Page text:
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Battery water low


kens6133's Avatar
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MI

09-02-10, 05:30 AM   #1  
Battery water low

'Husky' battery on Simplicity Broadmoor is 1 year old. Tractor has started fine all summer, but yesterday I had to use jumper cables from my car because the PTO kicked out after about an hour of mowing and the battery was too low to even restart the tractor engine. When I took the 2 covers off the top of the battery, I could see that the water was very low and the grids inside were showing. I added water and hooked up a charger overnight. Question is: Where does the water go - evaporate or "boil" out? How often should there be a need to service the battery by adding water?

 
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marksr's Avatar
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09-02-10, 09:12 AM   #2  
I don't know anything about riding lawn mowers but a battery that does a lot of discharging and recharging always seems to need water. Checking the electrolyte level in the battery should be a part of regular maintainence.


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09-02-10, 11:33 PM   #3  
A certain amount of it vents out of the battery as it gets hot and the electrolyte splashes around in the battery as you're mowing.


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09-28-10, 01:41 AM   #4  
I ended up replacing the Voltage regulator (about $65) on the B & S Vanguard engine. That seemed to resolve the discharging problem and at last check volt meter reads 14.5 and battery water level was still OK.
But yesterday after mowing 3 to 4 hours, the PTO wouldn't engage the mower deck when I tried to mow over a strip I'd missed. Tractor starts OK, deck just didn't engage. I see there is a multi-wire switch behind the dash where the yellow PTO knob is located. What circuits do these wires control?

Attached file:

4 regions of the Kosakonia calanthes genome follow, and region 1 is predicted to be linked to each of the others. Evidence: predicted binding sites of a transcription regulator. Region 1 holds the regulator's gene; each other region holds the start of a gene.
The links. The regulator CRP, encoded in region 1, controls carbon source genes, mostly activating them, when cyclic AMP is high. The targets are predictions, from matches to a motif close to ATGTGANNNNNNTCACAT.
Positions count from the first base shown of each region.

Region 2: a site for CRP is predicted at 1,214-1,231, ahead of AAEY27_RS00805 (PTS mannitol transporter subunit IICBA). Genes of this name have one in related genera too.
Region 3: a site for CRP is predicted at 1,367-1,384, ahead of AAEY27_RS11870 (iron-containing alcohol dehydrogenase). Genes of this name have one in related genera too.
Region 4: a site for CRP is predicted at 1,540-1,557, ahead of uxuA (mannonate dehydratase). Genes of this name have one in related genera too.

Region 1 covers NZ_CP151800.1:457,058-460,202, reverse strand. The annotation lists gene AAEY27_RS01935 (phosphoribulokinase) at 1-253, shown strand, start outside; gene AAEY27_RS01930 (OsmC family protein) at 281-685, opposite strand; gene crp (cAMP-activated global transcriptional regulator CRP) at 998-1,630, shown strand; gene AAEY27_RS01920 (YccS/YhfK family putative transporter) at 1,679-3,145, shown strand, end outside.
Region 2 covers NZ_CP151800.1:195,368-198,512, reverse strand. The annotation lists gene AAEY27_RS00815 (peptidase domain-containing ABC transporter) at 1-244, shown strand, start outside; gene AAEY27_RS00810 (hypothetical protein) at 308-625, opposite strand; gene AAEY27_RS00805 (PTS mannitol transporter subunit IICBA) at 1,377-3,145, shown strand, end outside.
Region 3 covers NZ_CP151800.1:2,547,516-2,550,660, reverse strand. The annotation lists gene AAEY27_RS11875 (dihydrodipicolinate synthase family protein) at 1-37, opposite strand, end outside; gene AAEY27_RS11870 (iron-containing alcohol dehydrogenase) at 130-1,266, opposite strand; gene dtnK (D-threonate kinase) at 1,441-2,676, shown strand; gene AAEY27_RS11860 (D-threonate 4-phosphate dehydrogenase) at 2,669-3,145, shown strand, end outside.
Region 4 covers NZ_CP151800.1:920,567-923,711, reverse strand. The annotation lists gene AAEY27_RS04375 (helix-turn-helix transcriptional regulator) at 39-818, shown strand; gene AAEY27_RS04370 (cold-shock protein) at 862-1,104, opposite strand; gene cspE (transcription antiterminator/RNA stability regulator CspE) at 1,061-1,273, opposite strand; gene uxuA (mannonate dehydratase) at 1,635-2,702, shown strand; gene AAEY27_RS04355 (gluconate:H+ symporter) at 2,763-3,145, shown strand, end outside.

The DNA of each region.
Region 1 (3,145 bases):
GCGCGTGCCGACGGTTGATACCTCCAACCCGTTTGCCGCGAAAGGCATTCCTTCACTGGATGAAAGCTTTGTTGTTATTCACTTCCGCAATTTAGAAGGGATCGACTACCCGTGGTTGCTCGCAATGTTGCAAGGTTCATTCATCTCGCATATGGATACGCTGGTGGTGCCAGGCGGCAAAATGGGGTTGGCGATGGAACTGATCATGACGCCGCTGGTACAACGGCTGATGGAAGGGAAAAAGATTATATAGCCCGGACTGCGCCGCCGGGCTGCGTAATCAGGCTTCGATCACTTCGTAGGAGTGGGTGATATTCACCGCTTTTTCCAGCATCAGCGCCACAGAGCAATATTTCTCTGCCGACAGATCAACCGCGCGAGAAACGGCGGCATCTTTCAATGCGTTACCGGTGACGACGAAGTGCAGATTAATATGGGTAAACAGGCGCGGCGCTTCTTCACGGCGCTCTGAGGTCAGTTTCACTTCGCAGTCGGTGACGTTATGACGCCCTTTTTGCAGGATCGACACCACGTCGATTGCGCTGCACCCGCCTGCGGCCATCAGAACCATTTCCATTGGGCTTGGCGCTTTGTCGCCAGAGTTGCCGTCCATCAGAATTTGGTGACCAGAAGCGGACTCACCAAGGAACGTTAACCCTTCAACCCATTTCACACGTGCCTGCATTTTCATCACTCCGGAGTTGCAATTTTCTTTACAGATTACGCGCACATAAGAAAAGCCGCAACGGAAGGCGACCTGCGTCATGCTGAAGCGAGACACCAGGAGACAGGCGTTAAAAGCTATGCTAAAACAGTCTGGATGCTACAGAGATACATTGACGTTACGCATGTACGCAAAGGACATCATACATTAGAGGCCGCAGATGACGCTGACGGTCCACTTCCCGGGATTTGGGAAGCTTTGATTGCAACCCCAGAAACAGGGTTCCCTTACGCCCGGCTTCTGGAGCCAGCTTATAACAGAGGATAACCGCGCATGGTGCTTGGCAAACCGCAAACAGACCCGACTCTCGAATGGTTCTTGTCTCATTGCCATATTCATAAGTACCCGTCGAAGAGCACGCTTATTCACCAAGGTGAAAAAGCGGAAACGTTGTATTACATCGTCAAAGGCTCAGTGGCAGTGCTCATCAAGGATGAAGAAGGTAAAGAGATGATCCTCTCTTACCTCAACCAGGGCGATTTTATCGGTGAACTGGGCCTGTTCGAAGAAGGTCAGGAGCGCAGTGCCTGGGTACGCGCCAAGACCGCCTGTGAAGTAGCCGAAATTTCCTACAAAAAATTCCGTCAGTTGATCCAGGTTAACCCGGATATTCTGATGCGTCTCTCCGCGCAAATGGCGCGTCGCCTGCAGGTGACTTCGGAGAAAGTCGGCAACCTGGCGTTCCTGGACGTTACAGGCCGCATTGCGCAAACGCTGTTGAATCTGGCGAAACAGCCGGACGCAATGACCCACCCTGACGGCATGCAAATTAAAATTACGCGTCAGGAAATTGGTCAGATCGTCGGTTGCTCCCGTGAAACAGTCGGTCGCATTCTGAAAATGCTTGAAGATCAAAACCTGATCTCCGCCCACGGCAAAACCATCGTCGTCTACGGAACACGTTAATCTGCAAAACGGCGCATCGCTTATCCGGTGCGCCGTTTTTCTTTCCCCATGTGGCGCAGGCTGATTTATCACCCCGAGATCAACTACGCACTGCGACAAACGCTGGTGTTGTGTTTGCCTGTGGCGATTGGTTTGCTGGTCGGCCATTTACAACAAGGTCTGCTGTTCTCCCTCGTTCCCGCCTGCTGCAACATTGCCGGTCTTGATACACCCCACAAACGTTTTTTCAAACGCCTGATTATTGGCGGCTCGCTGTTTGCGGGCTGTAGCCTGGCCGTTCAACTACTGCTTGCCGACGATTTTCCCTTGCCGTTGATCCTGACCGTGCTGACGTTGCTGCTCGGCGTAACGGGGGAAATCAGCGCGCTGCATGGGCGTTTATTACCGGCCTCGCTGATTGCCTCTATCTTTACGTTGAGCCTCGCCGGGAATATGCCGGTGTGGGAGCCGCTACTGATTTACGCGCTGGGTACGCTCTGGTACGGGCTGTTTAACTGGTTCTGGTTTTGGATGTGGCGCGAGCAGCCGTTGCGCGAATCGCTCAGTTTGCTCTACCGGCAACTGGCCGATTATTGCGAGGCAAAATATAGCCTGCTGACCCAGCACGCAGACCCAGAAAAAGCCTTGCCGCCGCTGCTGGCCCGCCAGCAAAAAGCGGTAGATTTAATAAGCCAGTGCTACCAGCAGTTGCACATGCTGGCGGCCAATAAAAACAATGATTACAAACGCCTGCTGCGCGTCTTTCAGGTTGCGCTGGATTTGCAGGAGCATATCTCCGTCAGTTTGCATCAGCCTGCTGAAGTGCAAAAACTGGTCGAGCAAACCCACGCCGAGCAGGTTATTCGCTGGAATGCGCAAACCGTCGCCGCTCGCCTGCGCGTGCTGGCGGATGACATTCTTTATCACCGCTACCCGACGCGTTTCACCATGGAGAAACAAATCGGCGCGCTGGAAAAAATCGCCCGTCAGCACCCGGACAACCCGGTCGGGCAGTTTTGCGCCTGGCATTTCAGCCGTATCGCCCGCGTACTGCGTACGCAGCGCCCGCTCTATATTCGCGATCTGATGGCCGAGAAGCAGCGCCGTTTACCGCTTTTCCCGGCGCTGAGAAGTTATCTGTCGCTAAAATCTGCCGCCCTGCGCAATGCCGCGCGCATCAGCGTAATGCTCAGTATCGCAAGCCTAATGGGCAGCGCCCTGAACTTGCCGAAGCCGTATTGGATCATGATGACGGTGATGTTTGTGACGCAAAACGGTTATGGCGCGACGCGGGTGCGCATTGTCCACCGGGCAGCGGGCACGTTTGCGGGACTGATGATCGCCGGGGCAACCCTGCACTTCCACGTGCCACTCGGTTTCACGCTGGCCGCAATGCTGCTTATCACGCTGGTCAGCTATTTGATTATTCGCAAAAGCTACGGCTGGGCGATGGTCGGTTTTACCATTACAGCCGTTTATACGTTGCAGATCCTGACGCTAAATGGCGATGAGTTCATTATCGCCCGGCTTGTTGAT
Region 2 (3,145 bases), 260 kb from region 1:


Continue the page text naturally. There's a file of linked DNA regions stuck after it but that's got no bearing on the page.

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09-28-10, 09:13 AM   #5  
Additional info: Today, (Simplicity Broadmoor Model 1694429) I started the tractor and the PTO engaged as normal. Battery voltage is 14.5. I reviewed the electrical schematic from the manual on the Simplicity website and don't see any connection problems. Could this be a PTO heat sensitivity problem? The tech at the dealer said something about an ohms test on the PTO, but that is not shown in the manual. I would appreciate help.

 
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09-28-10, 10:05 AM   #6  
One problem I have found on some electric PTO's that causes this, the connector on the clutch, the wires going into the connector, the separate pins in the connector, will start to break leaving only a few strands of wire actually in the pin. This can cause a higher amp draw and create heat. If the wire gets warm enough it can cause to high of resistance to engage the clutch. It will usually hold once it engages, but initially may fail to engage.

 
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10-12-10, 12:20 AM   #7  
Thanks for your help. The connector wire appeared to be OK, but I ended up taking the tractor to the dealer because my multimeter scale was hard to read and the dealer has a digital meter. When the clutch was hooked up from the battery with jumpers, the wires got very hot evidently indicating internal resistance in the clutch. Short story is that the dealer service man said the clutch is bad and needs replaced. New clutch ordered from Simplicity. Cost=$233 plus tax, plus shipping, plus labor. I may get out of this for about $350. He said that clutches rarely go bad, but I just don't know the details inside the clutch. Should have the tractor back by Friday. Thanks again.

 
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